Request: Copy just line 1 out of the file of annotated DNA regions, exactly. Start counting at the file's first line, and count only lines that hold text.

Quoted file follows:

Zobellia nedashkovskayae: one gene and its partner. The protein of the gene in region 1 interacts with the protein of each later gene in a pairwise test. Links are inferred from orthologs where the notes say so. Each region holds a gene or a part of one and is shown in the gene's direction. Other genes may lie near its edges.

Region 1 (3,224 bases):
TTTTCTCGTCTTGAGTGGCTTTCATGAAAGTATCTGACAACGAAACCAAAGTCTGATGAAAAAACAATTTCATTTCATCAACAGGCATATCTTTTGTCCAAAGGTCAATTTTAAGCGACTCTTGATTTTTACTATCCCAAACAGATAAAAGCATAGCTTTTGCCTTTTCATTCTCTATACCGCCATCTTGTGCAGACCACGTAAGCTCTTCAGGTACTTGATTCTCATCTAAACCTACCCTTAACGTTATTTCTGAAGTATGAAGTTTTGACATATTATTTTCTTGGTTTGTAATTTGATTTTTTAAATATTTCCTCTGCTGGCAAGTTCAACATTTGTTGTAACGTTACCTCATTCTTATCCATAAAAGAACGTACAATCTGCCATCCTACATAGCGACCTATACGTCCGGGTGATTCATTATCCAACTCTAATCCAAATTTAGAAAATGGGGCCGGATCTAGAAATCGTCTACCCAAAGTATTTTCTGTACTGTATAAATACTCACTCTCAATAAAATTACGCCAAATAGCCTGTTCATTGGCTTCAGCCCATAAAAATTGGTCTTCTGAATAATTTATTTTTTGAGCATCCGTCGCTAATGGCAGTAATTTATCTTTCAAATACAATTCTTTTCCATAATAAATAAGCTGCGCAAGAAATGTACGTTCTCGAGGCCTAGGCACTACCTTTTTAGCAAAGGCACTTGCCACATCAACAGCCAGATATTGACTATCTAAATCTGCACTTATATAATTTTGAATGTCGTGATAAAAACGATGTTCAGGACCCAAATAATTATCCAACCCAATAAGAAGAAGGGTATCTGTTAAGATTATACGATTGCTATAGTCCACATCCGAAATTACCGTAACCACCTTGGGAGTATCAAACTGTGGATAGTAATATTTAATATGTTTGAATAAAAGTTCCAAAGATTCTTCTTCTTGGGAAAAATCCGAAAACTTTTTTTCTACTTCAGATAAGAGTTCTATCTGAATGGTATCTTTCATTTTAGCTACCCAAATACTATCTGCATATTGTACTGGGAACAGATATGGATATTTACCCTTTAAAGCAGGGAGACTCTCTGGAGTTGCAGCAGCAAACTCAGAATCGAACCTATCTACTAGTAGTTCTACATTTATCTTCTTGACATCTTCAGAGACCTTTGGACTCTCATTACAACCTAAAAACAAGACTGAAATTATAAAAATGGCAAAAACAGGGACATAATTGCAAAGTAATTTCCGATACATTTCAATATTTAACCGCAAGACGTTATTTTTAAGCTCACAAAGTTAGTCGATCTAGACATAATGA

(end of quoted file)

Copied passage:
Zobellia nedashkovskayae: one gene and its partner. The protein of the gene in region 1 interacts with the protein of each later gene in a pairwise test. Links are inferred from orthologs where the notes say so. Each region holds a gene or a part of one and is shown in the gene's direction. Other genes may lie near its edges.